I love teacher movies, always have, but didn't expect to love Freedom Writers. But, wow, did I ever. It was sooo much better than I expected it to be, one of the most authentic films depicting education that I've ever seen. I mean, I compare it with The Wire - the blisteringly authentic Baltimore series - and the classroom scenes really bugged me this year (in the one episode I watched... I'll give it a fairer shot when the DVD is released) because they seemed so fake. The classroom scenes here didn't, though. Class sizes were big. Kids were loud and unruly. It felt real.
So, yeah, Freedom Writers was a lot better than I expected it to be. I expected to be moved, because I pretty much always am during teacher movies, but also expected that it would be pretty cheesy. And it was, at times. I don't think it's possible to make any sort of uplifting film about education without some cheesy moments. Especially in a 90-minute film that tries to condense two years... there simply have to be shortcuts. And there were, a few. I wished the villain wasn't so cartoonish. I wish some of the relationships of characters were better explained. But, because I read the book when I was in college, I know that the film glossed over a lot of the roadblocks that Gruwell had, and also kind of knew why - there just wasn't room for them.
But it also had moments of sheer authenticity that - literally - had me crying. The scene when she wanted the kids to make a "Toast for Change" really got me, for example. And other scenes, I just felt like the filmmakers got the details exactly right, like an early scene that showed Gruwell's classes of 40 dip to 20-25 a day, but a different 20-25; this totally reminded me of teaching in Lansing City Public Schools, as the school I taught at there was (much) rougher than the school I teach at here in Baltimore City.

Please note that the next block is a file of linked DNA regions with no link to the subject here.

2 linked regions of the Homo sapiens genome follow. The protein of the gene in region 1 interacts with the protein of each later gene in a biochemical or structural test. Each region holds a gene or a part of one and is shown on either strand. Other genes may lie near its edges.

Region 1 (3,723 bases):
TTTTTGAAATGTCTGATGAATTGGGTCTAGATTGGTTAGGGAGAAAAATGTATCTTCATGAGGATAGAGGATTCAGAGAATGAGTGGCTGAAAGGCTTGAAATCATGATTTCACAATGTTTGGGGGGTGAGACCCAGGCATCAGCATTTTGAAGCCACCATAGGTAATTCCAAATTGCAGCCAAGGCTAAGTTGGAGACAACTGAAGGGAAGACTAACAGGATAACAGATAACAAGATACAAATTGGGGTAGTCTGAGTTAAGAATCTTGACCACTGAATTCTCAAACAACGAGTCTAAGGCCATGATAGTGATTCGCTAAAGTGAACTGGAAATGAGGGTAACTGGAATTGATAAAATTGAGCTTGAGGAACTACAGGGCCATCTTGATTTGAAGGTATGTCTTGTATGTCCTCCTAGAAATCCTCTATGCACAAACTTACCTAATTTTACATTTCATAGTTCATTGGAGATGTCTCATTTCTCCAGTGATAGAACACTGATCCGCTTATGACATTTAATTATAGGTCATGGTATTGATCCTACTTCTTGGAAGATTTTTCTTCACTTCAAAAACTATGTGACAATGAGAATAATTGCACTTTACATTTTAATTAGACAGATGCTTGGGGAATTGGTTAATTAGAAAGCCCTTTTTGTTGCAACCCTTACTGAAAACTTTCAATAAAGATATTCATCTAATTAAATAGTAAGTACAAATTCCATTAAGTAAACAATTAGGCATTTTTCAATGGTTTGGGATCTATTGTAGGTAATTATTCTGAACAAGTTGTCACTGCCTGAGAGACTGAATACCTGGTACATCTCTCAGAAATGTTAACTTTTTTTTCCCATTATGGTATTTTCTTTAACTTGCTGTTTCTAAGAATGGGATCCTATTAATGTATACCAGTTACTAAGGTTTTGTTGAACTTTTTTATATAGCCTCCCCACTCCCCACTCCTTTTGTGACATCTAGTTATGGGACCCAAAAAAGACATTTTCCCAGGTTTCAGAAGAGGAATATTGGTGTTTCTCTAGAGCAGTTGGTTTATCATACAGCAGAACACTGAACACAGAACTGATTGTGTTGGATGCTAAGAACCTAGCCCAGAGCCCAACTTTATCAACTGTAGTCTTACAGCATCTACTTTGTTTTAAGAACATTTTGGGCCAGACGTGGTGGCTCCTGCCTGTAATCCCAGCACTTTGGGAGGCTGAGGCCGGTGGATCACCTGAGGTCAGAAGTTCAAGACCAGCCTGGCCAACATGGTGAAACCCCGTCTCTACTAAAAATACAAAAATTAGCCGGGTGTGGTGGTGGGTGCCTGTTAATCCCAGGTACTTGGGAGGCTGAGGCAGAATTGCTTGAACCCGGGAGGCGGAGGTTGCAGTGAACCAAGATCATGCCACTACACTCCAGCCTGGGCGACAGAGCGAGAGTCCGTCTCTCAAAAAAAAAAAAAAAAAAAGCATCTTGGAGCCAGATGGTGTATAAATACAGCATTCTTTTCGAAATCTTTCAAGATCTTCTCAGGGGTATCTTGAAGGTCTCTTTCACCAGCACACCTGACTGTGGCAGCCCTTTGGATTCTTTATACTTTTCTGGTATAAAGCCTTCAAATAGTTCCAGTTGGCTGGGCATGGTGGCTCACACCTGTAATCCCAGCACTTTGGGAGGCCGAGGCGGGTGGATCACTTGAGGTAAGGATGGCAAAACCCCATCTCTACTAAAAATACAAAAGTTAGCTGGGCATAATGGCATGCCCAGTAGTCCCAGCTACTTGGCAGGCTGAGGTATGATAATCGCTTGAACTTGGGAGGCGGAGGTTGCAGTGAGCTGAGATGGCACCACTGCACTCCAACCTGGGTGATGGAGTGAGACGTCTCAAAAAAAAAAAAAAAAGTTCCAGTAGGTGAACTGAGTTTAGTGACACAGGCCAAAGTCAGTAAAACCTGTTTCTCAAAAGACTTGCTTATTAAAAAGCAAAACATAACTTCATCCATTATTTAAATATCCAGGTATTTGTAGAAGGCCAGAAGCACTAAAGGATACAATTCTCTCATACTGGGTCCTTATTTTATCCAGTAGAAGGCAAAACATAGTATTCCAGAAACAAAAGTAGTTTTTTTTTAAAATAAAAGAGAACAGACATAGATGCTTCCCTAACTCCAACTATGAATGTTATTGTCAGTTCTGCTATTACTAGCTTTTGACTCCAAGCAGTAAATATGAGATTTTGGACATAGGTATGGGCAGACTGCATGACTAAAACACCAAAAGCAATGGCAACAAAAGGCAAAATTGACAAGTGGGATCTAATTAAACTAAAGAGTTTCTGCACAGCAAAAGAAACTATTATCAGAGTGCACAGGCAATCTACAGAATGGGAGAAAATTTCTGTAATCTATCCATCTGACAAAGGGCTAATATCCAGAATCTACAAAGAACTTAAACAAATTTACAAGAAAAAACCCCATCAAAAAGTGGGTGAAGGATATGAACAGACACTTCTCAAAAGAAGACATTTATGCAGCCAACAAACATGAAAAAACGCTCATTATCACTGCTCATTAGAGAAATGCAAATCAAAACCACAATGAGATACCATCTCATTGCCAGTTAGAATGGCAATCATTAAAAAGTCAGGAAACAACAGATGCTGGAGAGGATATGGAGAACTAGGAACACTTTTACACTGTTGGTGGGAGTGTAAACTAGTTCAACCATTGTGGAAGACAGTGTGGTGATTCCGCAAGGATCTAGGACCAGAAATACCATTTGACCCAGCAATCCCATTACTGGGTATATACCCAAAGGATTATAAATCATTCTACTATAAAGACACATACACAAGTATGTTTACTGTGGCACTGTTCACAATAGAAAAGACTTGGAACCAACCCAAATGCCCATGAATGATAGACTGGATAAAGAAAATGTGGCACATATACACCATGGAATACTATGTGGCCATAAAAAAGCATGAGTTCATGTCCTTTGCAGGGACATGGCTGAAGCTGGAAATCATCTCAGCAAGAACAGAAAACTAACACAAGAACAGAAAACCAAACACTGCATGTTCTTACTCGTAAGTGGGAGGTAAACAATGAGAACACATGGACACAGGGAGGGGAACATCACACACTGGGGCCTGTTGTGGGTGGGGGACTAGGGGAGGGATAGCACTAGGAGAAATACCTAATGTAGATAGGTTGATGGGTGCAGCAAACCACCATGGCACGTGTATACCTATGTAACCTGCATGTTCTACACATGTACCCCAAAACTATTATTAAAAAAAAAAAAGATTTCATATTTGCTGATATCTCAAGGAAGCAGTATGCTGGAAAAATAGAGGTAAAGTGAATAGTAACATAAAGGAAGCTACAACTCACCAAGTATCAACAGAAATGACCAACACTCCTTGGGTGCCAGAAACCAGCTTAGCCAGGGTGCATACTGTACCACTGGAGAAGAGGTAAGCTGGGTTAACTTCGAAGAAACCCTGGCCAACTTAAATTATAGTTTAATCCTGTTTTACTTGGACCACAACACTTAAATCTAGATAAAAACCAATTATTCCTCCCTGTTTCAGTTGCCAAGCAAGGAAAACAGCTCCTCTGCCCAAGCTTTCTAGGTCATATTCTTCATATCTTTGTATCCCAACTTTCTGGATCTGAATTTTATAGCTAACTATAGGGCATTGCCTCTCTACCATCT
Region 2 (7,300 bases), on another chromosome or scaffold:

Random fact: Did you know that Miep Gies, the woman who hid Anne Frank, is still alive? Yes, she was born in 1909.
There is a scene that features her in the film. The kids all raised money to bring her to the school after reading Anne Frank. And that was teh truth. And, then, she says this to them:
I am not a hero. No, I did what I had to do, because it was the right thing to do. That is all. You know, we are all ordinary people, but even an ordinary secrety... or a housewive... or a teenager can, within their own small way, turn on a small light in a dark room. Yeah. I have read your letters and your teacher has been telling me many things about your experiences. You are the heroes. You are heroes every day. Your faces are engraved in my heart.
Can you imagine being there for that moment? I think that's what got me the most. I've read the book, and I know it's a true story. It wasn't like this was a filmmaker making decisions about what a cliched inner city teacher should do. She just did them. And it worked, as does the film. Wow.
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